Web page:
Philippe de Chérisey’s Irrational Manias

Paul Smith

1 March 2017

Philippe de Chérisey was a lifelong drunkard. He underwent operations relating to his alcohol addiction that eventually killed him in 1985.

Many of his works relating to the Priory of Sion were inspired while under the influence of alcohol, which is why they seem so incoherent. Followers of surrealism were not followers of Philippe de Chérisey.

Not only did he strike up a partnership with fantasist Pierre Plantard – who from the early 1960s began to believe he was descended from French nobility – and not only did he fake the “Saunière parchments” – he also held cranky beliefs about the fake Rennes-le-Château “mystery”.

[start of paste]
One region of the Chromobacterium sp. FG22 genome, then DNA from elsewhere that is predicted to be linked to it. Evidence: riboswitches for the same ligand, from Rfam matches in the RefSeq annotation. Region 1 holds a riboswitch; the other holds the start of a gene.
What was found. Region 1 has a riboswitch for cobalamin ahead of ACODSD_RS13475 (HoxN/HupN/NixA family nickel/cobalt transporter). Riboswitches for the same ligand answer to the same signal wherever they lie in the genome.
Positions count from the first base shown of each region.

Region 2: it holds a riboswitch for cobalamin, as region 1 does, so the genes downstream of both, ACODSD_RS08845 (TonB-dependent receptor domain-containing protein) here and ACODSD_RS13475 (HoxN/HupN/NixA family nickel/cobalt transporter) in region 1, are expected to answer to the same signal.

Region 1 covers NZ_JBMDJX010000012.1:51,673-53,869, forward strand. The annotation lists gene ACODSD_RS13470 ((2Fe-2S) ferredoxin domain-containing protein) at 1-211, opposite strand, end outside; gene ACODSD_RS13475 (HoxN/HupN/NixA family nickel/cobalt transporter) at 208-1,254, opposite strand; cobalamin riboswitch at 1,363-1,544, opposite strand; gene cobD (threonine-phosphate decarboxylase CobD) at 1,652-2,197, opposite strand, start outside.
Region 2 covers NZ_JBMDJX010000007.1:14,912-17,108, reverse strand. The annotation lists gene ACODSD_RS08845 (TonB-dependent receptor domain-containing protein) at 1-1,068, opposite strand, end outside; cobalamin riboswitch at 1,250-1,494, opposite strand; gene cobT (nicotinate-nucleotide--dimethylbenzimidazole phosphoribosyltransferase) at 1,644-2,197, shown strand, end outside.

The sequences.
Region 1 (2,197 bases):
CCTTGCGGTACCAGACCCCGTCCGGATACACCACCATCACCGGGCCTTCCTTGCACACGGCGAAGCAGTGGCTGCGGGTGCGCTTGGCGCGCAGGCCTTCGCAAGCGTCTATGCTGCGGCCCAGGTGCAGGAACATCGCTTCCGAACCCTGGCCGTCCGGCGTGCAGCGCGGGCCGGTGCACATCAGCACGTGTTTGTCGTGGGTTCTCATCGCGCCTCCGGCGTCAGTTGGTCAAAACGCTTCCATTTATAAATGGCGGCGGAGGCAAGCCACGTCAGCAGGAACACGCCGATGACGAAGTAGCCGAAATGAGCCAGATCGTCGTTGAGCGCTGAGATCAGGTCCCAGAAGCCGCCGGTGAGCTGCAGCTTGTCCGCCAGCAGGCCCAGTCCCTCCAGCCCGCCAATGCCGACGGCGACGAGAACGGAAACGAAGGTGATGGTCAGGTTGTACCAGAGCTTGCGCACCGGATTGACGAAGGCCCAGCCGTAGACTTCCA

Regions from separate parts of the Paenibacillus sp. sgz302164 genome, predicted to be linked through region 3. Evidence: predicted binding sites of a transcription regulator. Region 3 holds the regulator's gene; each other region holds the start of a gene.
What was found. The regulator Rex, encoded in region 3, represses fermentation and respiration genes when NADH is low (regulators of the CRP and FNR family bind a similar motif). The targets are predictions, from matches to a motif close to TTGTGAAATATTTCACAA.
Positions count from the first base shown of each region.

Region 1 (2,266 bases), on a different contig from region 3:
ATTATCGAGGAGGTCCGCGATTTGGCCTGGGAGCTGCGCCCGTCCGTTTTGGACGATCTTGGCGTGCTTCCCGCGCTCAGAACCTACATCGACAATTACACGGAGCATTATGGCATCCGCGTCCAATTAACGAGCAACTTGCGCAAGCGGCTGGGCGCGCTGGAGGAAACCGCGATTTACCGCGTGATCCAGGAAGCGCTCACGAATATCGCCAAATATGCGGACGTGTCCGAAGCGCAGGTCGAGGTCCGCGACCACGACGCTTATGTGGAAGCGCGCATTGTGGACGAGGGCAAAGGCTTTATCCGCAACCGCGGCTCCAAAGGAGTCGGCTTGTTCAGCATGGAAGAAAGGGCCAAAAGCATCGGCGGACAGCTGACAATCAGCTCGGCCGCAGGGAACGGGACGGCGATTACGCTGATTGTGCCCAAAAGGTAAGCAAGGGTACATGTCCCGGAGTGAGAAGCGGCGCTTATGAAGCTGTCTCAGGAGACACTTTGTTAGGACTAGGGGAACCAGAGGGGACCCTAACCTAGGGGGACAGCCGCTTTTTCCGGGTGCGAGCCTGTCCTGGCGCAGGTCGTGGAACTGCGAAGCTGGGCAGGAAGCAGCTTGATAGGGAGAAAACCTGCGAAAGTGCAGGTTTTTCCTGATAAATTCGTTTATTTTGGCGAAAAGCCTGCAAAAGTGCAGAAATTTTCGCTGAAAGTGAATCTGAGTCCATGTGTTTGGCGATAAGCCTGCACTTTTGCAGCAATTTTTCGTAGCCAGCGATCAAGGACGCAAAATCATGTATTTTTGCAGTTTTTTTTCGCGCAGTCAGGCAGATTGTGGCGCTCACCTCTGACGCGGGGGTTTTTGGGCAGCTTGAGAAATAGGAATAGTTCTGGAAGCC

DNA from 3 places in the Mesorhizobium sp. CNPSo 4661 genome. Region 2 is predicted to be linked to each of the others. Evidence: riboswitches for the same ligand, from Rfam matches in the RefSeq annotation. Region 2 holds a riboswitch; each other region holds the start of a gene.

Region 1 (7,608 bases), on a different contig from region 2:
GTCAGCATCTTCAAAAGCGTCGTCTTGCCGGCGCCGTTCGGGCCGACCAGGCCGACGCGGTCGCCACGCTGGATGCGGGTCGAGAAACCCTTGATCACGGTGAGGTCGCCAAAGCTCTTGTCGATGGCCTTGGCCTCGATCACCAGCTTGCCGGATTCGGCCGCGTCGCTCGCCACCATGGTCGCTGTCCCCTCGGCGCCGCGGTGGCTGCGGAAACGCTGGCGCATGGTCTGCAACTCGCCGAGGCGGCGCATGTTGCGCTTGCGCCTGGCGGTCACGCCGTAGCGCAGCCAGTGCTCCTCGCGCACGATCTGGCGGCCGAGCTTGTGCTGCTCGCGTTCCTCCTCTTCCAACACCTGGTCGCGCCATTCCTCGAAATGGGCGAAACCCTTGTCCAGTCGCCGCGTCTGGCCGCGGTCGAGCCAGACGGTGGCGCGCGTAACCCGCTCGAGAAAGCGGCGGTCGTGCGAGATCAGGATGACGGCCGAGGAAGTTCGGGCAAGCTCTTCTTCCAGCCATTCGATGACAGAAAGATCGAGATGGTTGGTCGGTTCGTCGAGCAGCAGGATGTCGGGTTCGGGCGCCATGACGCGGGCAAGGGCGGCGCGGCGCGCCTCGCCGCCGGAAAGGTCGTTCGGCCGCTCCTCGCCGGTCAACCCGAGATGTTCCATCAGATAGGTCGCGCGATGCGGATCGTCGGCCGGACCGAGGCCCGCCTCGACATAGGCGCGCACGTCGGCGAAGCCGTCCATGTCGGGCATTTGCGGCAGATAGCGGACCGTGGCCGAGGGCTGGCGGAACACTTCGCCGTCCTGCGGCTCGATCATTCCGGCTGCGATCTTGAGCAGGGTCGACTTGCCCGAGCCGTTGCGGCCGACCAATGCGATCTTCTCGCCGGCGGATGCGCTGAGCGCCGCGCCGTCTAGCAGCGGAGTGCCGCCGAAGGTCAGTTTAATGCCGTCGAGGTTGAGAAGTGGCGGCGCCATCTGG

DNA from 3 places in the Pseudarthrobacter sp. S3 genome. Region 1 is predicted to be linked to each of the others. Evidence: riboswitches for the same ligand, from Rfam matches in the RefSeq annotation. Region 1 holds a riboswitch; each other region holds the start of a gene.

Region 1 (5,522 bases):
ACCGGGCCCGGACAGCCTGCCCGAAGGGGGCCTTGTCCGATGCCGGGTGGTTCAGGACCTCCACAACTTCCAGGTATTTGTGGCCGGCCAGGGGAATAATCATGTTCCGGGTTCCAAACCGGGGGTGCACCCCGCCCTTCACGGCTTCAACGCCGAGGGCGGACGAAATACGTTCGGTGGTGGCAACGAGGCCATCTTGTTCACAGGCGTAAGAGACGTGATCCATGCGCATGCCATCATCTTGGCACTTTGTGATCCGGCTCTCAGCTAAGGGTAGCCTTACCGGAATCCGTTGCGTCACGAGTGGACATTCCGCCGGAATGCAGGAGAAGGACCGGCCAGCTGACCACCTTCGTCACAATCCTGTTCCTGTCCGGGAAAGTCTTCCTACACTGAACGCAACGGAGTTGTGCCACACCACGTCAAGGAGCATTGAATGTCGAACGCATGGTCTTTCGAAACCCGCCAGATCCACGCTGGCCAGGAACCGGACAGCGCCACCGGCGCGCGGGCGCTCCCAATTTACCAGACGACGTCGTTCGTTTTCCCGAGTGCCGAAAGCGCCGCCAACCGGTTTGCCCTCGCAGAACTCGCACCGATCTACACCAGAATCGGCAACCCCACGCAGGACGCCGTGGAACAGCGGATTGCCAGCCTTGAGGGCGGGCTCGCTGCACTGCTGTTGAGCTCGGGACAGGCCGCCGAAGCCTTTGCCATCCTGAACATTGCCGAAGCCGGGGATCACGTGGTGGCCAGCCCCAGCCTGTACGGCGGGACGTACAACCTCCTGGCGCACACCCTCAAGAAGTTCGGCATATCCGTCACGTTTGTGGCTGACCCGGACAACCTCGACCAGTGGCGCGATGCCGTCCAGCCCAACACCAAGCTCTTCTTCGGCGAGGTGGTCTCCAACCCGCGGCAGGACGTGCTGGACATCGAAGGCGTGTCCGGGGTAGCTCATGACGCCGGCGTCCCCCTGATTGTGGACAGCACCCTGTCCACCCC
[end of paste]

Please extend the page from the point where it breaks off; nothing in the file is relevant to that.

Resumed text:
Philippe de Chérisey wrote the following nonsense about Rennes-le-Château:

  • – The treasure of Rennes-le-Château was comprised of 350 million francs divided into 180 hiding places

  • – It was a combination of the gold of Delphi, the treasure of King Solomon, the treasure of the Merovingians and the treasure of the Visigoths.

  • – It was protected by a race of Dragons: descended from the Volques Tectosages, running through parish priests, passing by the Riphées, and this included the Cathars and the Knights Templar.

Philippe de Chérisey made this ludicrous statement in Chapter XII of his novella “Circuit” (1971)